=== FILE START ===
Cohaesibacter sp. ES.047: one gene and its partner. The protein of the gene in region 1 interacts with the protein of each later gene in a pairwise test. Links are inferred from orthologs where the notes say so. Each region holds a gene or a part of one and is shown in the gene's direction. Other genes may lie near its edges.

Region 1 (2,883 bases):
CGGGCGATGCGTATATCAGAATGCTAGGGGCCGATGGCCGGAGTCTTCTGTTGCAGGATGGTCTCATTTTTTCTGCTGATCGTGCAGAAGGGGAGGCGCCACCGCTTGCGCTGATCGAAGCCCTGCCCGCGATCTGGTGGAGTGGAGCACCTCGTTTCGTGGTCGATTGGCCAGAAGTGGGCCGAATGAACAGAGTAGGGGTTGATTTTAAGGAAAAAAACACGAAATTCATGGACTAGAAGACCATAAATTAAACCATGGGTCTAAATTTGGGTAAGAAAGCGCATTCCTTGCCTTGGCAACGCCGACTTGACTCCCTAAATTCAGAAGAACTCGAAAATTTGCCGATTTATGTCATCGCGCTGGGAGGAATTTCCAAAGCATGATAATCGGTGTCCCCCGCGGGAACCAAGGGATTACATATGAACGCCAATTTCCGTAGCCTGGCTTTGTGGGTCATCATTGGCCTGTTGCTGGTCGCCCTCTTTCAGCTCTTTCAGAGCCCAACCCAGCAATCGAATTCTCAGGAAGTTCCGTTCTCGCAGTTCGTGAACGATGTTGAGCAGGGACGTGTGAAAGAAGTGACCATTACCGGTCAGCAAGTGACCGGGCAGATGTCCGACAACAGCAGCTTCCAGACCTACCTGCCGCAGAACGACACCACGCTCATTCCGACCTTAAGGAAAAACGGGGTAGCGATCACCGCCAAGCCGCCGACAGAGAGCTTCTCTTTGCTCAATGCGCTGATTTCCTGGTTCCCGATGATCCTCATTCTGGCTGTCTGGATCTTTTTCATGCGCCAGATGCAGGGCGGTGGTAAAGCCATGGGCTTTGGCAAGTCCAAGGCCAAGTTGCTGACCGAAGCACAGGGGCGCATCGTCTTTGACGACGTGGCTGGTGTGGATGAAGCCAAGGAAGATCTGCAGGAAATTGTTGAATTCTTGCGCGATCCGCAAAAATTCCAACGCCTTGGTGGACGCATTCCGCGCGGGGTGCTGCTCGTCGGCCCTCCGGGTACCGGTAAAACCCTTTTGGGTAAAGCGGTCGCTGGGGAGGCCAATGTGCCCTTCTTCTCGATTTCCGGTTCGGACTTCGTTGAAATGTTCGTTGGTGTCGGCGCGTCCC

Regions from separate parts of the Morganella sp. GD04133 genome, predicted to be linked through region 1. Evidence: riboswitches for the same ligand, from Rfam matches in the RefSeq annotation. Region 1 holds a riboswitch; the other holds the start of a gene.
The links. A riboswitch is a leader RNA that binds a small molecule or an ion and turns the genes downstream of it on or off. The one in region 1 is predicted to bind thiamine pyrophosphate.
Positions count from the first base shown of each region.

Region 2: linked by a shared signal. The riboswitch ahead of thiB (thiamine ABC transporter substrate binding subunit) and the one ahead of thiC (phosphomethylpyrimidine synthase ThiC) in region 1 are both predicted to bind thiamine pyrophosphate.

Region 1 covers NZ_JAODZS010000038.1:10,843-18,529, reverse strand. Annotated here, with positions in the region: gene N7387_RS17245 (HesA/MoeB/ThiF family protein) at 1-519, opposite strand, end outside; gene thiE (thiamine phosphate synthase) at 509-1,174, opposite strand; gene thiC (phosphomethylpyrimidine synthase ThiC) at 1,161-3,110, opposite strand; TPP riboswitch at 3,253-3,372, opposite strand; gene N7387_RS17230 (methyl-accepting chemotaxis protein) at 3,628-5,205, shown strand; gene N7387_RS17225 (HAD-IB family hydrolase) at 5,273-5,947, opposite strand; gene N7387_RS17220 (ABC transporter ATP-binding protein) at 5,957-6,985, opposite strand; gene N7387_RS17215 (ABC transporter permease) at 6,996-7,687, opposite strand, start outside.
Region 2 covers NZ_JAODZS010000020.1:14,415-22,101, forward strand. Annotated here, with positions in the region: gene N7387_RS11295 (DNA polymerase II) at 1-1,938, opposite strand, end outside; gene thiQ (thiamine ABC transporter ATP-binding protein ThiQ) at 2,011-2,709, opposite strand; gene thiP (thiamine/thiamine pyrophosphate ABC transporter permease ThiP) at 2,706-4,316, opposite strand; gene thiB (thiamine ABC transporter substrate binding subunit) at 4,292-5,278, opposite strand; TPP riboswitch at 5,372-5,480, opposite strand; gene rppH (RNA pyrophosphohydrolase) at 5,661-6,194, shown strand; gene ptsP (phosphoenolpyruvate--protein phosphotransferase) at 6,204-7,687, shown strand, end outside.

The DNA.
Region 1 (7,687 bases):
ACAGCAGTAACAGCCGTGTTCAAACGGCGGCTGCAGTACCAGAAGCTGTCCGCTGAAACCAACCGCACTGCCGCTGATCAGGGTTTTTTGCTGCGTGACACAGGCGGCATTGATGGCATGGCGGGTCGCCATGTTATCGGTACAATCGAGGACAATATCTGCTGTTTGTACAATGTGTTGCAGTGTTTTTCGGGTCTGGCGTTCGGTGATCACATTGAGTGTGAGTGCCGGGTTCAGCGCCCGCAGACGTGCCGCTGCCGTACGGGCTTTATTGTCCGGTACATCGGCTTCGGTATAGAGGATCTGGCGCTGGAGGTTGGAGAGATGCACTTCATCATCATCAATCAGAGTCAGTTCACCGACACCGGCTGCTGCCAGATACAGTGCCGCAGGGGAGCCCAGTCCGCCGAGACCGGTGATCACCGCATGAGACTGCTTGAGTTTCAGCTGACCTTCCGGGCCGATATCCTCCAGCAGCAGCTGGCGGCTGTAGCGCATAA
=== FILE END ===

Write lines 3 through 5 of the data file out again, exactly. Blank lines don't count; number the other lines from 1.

CGGGCGATGCGTATATCAGAATGCTAGGGGCCGATGGCCGGAGTCTTCTGTTGCAGGATGGTCTCATTTTTTCTGCTGATCGTGCAGAAGGGGAGGCGCCACCGCTTGCGCTGATCGAAGCCCTGCCCGCGATCTGGTGGAGTGGAGCACCTCGTTTCGTGGTCGATTGGCCAGAAGTGGGCCGAATGAACAGAGTAGGGGTTGATTTTAAGGAAAAAAACACGAAATTCATGGACTAGAAGACCATAAATTAAACCATGGGTCTAAATTTGGGTAAGAAAGCGCATTCCTTGCCTTGGCAACGCCGACTTGACTCCCTAAATTCAGAAGAACTCGAAAATTTGCCGATTTATGTCATCGCGCTGGGAGGAATTTCCAAAGCATGATAATCGGTGTCCCCCGCGGGAACCAAGGGATTACATATGAACGCCAATTTCCGTAGCCTGGCTTTGTGGGTCATCATTGGCCTGTTGCTGGTCGCCCTCTTTCAGCTCTTTCAGAGCCCAACCCAGCAATCGAATTCTCAGGAAGTTCCGTTCTCGCAGTTCGTGAACGATGTTGAGCAGGGACGTGTGAAAGAAGTGACCATTACCGGTCAGCAAGTGACCGGGCAGATGTCCGACAACAGCAGCTTCCAGACCTACCTGCCGCAGAACGACACCACGCTCATTCCGACCTTAAGGAAAAACGGGGTAGCGATCACCGCCAAGCCGCCGACAGAGAGCTTCTCTTTGCTCAATGCGCTGATTTCCTGGTTCCCGATGATCCTCATTCTGGCTGTCTGGATCTTTTTCATGCGCCAGATGCAGGGCGGTGGTAAAGCCATGGGCTTTGGCAAGTCCAAGGCCAAGTTGCTGACCGAAGCACAGGGGCGCATCGTCTTTGACGACGTGGCTGGTGTGGATGAAGCCAAGGAAGATCTGCAGGAAATTGTTGAATTCTTGCGCGATCCGCAAAAATTCCAACGCCTTGGTGGACGCATTCCGCGCGGGGTGCTGCTCGTCGGCCCTCCGGGTACCGGTAAAACCCTTTTGGGTAAAGCGGTCGCTGGGGAGGCCAATGTGCCCTTCTTCTCGATTTCCGGTTCGGACTTCGTTGAAATGTTCGTTGGTGTCGGCGCGTCCC

Regions from separate parts of the Morganella sp. GD04133 genome, predicted to be linked through region 1. Evidence: riboswitches for the same ligand, from Rfam matches in the RefSeq annotation. Region 1 holds a riboswitch; the other holds the start of a gene.
The links. A riboswitch is a leader RNA that binds a small molecule or an ion and turns the genes downstream of it on or off. The one in region 1 is predicted to bind thiamine pyrophosphate.